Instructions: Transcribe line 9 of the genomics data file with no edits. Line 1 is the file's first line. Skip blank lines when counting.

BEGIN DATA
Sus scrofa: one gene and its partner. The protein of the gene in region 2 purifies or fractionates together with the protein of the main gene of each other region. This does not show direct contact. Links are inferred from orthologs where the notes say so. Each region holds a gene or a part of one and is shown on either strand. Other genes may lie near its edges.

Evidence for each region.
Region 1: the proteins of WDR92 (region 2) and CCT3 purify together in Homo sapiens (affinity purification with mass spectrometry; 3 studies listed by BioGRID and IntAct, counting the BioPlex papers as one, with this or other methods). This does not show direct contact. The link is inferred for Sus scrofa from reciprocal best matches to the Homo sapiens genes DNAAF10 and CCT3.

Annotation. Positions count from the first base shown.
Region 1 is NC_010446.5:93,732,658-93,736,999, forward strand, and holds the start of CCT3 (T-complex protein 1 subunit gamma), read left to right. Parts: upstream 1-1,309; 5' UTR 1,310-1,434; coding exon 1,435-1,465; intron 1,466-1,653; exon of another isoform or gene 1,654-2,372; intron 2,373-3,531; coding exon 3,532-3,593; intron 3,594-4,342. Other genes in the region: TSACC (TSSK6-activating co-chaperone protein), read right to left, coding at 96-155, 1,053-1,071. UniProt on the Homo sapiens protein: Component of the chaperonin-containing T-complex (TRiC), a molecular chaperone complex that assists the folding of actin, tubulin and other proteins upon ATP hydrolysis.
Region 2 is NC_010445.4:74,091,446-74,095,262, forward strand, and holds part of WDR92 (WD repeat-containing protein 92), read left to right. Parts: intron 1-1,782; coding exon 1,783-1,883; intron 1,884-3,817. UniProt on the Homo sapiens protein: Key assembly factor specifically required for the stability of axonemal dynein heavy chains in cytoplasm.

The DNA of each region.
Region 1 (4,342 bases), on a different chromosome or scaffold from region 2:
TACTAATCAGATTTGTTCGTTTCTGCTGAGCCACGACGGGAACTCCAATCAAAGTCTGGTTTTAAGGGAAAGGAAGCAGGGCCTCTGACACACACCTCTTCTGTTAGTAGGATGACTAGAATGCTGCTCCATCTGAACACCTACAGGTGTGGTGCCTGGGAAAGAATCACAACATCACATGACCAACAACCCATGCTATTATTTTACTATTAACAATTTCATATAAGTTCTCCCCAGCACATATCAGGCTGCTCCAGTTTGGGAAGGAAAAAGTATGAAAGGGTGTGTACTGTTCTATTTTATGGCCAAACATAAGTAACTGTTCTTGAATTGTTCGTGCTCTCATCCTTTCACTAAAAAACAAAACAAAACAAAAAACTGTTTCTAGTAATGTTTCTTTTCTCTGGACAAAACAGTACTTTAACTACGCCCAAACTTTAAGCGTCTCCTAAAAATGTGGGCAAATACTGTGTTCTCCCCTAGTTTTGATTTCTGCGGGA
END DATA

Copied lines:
TACTAATCAGATTTGTTCGTTTCTGCTGAGCCACGACGGGAACTCCAATCAAAGTCTGGTTTTAAGGGAAAGGAAGCAGGGCCTCTGACACACACCTCTTCTGTTAGTAGGATGACTAGAATGCTGCTCCATCTGAACACCTACAGGTGTGGTGCCTGGGAAAGAATCACAACATCACATGACCAACAACCCATGCTATTATTTTACTATTAACAATTTCATATAAGTTCTCCCCAGCACATATCAGGCTGCTCCAGTTTGGGAAGGAAAAAGTATGAAAGGGTGTGTACTGTTCTATTTTATGGCCAAACATAAGTAACTGTTCTTGAATTGTTCGTGCTCTCATCCTTTCACTAAAAAACAAAACAAAACAAAAAACTGTTTCTAGTAATGTTTCTTTTCTCTGGACAAAACAGTACTTTAACTACGCCCAAACTTTAAGCGTCTCCTAAAAATGTGGGCAAATACTGTGTTCTCCCCTAGTTTTGATTTCTGCGGGA